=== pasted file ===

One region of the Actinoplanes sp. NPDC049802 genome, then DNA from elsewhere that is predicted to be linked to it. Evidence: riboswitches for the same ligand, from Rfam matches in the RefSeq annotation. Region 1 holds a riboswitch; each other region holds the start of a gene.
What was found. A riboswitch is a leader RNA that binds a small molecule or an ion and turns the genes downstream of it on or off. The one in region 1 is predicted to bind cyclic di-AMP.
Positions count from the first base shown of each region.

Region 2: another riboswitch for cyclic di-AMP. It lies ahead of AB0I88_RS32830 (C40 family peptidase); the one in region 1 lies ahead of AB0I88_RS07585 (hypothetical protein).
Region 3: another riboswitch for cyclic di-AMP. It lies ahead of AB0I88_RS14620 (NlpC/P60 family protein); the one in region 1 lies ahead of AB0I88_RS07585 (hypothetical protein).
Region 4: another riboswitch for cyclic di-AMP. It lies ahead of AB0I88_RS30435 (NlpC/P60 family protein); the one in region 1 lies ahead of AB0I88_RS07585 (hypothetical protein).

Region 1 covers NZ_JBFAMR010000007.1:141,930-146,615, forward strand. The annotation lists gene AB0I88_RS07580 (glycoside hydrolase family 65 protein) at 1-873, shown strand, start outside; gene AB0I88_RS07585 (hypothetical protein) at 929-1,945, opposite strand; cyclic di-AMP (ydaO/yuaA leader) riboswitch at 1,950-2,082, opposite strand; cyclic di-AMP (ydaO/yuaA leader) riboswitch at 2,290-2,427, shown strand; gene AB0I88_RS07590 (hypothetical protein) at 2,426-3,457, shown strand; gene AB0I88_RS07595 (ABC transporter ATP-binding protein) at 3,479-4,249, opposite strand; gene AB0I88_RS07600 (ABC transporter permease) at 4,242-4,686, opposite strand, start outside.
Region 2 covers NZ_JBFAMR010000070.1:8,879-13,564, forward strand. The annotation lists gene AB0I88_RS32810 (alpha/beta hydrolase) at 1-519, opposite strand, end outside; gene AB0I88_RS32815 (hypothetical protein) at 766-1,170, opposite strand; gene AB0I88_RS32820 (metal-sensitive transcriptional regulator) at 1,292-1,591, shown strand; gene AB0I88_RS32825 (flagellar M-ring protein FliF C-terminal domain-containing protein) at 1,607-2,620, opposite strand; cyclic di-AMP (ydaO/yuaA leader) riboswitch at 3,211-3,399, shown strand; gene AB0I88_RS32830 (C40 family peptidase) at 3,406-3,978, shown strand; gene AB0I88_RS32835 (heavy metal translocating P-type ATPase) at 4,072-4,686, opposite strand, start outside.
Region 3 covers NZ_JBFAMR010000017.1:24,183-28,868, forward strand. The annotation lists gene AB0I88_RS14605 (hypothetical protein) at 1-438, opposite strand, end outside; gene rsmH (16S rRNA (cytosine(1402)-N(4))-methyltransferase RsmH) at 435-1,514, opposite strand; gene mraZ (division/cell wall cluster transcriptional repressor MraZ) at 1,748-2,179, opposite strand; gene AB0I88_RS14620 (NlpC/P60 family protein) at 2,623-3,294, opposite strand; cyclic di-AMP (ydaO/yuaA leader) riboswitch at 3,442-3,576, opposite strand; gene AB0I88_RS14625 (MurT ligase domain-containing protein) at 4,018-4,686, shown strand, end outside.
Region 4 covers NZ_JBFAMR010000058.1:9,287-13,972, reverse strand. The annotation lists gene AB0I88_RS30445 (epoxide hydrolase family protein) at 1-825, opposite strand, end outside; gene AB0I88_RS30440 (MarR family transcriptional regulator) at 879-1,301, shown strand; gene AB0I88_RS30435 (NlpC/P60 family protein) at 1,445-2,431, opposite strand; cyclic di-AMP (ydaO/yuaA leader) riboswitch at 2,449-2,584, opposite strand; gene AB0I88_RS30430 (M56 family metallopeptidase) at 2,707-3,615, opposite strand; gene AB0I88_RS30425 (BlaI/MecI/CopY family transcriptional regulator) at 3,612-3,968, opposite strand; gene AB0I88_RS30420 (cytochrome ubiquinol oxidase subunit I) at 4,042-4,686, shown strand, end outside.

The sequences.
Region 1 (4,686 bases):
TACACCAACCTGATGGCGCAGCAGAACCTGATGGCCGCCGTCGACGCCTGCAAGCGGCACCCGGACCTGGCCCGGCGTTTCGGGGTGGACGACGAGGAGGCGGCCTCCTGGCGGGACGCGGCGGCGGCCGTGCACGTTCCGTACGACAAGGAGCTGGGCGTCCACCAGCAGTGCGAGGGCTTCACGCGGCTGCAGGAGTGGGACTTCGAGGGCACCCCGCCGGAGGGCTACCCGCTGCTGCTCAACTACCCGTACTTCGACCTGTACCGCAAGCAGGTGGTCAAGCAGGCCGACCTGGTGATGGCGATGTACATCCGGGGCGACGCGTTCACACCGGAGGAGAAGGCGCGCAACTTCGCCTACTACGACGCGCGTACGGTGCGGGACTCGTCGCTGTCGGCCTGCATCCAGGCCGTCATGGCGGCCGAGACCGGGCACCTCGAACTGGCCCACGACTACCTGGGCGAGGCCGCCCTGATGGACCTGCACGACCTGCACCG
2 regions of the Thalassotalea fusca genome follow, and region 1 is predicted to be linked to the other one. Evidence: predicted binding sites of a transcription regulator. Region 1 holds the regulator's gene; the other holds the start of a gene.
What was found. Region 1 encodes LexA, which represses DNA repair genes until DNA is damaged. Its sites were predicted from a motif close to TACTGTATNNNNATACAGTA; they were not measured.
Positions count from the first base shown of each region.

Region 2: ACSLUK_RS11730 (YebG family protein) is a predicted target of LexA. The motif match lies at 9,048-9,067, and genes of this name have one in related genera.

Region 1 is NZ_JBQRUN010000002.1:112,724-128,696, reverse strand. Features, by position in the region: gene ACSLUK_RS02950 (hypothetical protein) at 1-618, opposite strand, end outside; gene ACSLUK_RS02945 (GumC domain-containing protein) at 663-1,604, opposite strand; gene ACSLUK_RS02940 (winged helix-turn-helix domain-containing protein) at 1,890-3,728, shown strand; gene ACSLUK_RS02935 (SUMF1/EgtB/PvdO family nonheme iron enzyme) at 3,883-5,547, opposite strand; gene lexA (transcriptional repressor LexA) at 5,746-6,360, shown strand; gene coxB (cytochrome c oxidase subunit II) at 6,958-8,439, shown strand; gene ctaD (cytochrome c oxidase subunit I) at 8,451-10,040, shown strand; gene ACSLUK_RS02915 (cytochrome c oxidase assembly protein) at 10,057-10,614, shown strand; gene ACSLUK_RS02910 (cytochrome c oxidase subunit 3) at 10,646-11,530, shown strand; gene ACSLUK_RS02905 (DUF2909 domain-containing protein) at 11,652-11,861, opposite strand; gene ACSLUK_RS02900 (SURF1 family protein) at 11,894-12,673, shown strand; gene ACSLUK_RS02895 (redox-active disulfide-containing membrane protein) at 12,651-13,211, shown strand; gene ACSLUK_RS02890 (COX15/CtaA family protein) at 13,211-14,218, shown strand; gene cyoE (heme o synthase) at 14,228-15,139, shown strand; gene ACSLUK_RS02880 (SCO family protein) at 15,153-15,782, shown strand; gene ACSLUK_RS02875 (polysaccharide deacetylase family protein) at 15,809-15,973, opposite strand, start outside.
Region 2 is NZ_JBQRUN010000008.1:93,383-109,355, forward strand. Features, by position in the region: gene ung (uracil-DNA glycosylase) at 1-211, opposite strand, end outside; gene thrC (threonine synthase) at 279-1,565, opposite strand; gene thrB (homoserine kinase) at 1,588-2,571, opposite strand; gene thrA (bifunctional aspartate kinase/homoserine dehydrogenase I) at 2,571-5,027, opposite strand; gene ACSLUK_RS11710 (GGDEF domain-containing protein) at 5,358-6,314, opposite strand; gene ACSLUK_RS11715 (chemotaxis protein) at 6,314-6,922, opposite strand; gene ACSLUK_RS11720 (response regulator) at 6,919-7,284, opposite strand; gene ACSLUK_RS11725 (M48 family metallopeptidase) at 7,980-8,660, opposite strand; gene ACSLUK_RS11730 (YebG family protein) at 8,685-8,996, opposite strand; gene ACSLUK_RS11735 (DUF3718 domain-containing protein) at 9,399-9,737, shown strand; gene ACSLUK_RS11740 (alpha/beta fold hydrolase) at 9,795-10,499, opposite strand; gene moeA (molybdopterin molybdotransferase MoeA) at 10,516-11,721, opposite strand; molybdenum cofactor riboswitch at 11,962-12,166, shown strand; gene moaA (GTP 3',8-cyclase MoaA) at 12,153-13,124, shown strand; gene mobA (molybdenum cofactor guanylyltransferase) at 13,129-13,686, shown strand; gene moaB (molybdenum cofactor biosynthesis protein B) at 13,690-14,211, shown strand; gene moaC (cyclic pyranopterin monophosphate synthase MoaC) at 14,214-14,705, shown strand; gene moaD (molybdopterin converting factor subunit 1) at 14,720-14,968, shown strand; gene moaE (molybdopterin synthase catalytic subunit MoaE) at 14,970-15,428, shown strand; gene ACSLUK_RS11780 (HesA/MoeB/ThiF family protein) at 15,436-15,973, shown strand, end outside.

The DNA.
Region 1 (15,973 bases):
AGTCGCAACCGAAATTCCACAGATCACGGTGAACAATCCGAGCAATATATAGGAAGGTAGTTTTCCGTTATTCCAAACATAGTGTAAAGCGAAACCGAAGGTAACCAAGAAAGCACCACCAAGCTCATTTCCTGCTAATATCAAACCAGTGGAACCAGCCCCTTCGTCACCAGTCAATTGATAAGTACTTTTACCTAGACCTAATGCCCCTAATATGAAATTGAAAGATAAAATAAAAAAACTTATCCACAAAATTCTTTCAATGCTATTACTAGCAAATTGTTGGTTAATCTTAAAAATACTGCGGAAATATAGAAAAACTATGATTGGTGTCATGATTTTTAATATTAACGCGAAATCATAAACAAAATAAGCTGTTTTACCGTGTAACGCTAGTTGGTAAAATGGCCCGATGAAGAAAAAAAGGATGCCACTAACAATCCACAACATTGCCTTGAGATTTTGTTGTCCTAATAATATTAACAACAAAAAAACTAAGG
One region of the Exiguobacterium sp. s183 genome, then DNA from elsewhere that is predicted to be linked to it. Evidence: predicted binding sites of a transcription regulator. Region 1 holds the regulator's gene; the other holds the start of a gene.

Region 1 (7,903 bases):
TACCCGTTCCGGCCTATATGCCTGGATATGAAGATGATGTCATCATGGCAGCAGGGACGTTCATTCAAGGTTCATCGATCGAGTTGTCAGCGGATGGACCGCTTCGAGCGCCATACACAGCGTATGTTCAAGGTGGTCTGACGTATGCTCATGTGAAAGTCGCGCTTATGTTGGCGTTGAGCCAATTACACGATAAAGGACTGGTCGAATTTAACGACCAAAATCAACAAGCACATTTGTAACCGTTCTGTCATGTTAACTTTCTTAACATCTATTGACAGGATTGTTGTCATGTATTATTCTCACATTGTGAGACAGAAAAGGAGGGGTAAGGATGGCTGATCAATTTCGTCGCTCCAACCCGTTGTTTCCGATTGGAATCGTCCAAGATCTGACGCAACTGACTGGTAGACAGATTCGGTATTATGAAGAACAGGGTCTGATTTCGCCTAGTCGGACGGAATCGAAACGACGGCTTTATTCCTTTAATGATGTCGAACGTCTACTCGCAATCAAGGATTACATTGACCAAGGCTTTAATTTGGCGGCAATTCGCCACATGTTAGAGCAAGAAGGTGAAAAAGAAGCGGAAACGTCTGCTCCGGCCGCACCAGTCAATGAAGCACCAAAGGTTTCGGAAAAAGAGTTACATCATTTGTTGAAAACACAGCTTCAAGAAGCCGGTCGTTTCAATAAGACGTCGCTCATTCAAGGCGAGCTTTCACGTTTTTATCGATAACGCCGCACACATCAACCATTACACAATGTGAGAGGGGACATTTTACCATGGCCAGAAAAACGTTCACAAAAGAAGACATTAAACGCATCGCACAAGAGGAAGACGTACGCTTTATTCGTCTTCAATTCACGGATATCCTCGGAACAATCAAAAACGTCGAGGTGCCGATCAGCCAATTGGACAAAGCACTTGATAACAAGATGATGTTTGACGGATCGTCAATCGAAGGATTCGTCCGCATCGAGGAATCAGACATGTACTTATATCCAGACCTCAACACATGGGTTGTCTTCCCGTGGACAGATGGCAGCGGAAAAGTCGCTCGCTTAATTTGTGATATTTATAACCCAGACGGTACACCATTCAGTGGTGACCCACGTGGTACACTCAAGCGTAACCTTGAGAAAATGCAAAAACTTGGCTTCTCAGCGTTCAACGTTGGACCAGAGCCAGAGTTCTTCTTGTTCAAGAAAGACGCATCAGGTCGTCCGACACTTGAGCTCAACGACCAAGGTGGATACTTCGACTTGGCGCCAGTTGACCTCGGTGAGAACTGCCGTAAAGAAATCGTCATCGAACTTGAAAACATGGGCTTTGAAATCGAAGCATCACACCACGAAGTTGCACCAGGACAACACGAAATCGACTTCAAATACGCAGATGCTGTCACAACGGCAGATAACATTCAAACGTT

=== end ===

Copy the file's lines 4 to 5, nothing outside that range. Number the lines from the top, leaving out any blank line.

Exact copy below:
Region 2: another riboswitch for cyclic di-AMP. It lies ahead of AB0I88_RS32830 (C40 family peptidase); the one in region 1 lies ahead of AB0I88_RS07585 (hypothetical protein).
Region 3: another riboswitch for cyclic di-AMP. It lies ahead of AB0I88_RS14620 (NlpC/P60 family protein); the one in region 1 lies ahead of AB0I88_RS07585 (hypothetical protein).